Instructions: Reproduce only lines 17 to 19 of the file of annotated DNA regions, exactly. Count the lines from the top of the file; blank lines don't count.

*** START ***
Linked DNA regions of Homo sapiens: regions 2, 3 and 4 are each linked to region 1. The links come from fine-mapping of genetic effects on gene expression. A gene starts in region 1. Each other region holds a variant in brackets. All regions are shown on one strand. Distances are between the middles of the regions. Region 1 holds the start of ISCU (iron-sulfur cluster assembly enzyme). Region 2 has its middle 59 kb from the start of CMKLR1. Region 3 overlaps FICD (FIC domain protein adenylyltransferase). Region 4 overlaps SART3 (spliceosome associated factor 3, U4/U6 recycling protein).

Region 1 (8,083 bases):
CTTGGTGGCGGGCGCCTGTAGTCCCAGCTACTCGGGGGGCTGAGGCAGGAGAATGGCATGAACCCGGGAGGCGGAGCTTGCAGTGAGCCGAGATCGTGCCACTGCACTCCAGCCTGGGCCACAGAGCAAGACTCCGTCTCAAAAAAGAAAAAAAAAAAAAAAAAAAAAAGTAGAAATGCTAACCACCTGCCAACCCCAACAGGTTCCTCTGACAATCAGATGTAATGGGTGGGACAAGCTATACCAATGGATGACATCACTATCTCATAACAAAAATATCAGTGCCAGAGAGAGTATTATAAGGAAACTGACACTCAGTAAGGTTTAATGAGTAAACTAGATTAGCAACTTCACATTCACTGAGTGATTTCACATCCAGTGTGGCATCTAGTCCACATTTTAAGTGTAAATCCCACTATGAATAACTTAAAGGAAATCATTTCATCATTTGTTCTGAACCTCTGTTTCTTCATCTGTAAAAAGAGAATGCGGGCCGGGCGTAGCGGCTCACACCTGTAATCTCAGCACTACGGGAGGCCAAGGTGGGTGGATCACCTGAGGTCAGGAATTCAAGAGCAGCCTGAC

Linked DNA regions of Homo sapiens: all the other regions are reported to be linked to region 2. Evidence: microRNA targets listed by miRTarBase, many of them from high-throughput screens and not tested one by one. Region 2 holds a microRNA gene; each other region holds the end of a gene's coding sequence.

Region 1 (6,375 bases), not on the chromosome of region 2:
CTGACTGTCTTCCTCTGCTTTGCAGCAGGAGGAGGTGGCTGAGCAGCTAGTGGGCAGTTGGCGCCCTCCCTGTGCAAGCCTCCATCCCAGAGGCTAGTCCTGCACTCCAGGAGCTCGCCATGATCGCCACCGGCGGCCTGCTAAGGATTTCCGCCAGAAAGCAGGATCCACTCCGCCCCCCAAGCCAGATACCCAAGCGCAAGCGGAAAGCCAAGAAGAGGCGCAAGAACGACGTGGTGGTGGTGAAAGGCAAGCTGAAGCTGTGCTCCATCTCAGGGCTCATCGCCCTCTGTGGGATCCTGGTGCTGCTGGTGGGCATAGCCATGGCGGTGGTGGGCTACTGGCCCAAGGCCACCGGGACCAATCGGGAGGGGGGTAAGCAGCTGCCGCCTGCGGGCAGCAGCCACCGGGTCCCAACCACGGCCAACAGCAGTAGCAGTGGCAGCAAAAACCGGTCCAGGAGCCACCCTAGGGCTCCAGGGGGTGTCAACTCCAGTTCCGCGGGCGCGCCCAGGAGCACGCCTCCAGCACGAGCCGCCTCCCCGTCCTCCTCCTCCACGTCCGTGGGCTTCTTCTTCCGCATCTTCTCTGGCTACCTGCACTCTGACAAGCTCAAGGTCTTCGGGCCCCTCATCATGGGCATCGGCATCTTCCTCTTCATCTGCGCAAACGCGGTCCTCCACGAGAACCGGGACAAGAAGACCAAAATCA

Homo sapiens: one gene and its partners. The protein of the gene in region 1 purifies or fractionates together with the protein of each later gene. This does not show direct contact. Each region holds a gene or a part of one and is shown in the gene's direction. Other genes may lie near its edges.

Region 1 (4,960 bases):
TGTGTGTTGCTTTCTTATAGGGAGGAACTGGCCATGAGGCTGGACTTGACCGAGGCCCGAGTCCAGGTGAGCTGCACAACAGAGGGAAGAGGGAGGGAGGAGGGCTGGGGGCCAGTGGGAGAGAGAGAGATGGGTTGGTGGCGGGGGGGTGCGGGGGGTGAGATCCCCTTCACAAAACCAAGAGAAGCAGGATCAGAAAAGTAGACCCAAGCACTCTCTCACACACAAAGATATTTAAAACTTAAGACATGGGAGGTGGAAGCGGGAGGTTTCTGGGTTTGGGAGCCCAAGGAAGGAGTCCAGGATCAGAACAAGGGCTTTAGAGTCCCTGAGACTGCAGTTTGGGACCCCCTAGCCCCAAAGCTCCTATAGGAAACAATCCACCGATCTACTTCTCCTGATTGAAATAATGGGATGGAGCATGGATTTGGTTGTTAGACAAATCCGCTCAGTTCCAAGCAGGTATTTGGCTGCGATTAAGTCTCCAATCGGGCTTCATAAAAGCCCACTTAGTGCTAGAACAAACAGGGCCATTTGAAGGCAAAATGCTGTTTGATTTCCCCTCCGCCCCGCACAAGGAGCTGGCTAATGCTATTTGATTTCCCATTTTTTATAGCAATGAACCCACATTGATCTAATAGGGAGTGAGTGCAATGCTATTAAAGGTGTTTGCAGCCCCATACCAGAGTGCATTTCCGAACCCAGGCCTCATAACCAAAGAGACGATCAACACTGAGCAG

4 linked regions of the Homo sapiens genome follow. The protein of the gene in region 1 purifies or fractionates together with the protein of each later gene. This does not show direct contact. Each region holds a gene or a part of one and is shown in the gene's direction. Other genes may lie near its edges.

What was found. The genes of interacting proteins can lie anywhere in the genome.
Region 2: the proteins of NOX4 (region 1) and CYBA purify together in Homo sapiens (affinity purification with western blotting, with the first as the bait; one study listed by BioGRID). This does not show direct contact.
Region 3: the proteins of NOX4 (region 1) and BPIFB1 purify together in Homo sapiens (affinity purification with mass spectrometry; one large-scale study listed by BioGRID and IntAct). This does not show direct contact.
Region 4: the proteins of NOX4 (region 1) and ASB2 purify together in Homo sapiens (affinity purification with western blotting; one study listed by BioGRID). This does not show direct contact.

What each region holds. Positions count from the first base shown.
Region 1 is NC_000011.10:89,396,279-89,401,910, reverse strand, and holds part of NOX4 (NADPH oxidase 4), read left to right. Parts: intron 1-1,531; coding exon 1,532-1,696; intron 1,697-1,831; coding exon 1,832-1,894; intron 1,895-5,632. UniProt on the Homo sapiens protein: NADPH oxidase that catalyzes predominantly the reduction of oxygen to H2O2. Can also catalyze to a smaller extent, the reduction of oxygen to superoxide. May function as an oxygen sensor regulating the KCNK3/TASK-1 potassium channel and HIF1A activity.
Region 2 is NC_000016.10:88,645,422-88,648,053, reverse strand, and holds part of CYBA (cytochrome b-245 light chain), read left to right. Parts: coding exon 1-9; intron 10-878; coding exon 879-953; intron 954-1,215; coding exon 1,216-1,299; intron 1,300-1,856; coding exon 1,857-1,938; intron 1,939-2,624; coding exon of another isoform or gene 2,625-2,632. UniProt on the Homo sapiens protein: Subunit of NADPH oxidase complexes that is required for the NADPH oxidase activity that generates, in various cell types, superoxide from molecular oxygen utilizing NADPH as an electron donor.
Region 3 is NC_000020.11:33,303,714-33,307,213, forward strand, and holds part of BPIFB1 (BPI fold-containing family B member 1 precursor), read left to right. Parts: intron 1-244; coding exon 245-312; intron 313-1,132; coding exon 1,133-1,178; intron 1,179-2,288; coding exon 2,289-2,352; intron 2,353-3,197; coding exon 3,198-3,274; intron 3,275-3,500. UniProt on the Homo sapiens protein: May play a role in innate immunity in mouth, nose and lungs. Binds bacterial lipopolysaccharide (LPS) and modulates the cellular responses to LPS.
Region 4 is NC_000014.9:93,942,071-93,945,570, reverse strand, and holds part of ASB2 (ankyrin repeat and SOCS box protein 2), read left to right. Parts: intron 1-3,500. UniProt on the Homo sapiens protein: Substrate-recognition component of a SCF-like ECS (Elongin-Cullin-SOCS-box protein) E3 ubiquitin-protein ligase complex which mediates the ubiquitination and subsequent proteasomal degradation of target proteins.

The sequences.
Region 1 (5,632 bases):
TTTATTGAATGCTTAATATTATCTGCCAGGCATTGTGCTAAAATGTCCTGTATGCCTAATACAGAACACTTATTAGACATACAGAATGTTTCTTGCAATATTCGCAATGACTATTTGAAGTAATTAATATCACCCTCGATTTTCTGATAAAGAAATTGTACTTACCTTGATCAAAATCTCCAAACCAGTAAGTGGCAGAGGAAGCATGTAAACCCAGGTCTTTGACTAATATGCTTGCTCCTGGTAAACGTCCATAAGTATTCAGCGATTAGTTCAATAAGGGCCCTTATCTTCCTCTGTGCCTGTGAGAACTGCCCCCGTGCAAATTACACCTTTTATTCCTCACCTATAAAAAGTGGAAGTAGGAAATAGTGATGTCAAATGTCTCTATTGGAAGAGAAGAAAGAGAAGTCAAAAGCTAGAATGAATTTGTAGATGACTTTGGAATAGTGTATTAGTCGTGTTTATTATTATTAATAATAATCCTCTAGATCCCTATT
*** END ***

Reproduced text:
Region 2 is NC_000016.10:88,645,422-88,648,053, reverse strand, and holds part of CYBA (cytochrome b-245 light chain), read left to right. Parts: coding exon 1-9; intron 10-878; coding exon 879-953; intron 954-1,215; coding exon 1,216-1,299; intron 1,300-1,856; coding exon 1,857-1,938; intron 1,939-2,624; coding exon of another isoform or gene 2,625-2,632. UniProt on the Homo sapiens protein: Subunit of NADPH oxidase complexes that is required for the NADPH oxidase activity that generates, in various cell types, superoxide from molecular oxygen utilizing NADPH as an electron donor.
Region 3 is NC_000020.11:33,303,714-33,307,213, forward strand, and holds part of BPIFB1 (BPI fold-containing family B member 1 precursor), read left to right. Parts: intron 1-244; coding exon 245-312; intron 313-1,132; coding exon 1,133-1,178; intron 1,179-2,288; coding exon 2,289-2,352; intron 2,353-3,197; coding exon 3,198-3,274; intron 3,275-3,500. UniProt on the Homo sapiens protein: May play a role in innate immunity in mouth, nose and lungs. Binds bacterial lipopolysaccharide (LPS) and modulates the cellular responses to LPS.
Region 4 is NC_000014.9:93,942,071-93,945,570, reverse strand, and holds part of ASB2 (ankyrin repeat and SOCS box protein 2), read left to right. Parts: intron 1-3,500. UniProt on the Homo sapiens protein: Substrate-recognition component of a SCF-like ECS (Elongin-Cullin-SOCS-box protein) E3 ubiquitin-protein ligase complex which mediates the ubiquitination and subsequent proteasomal degradation of target proteins.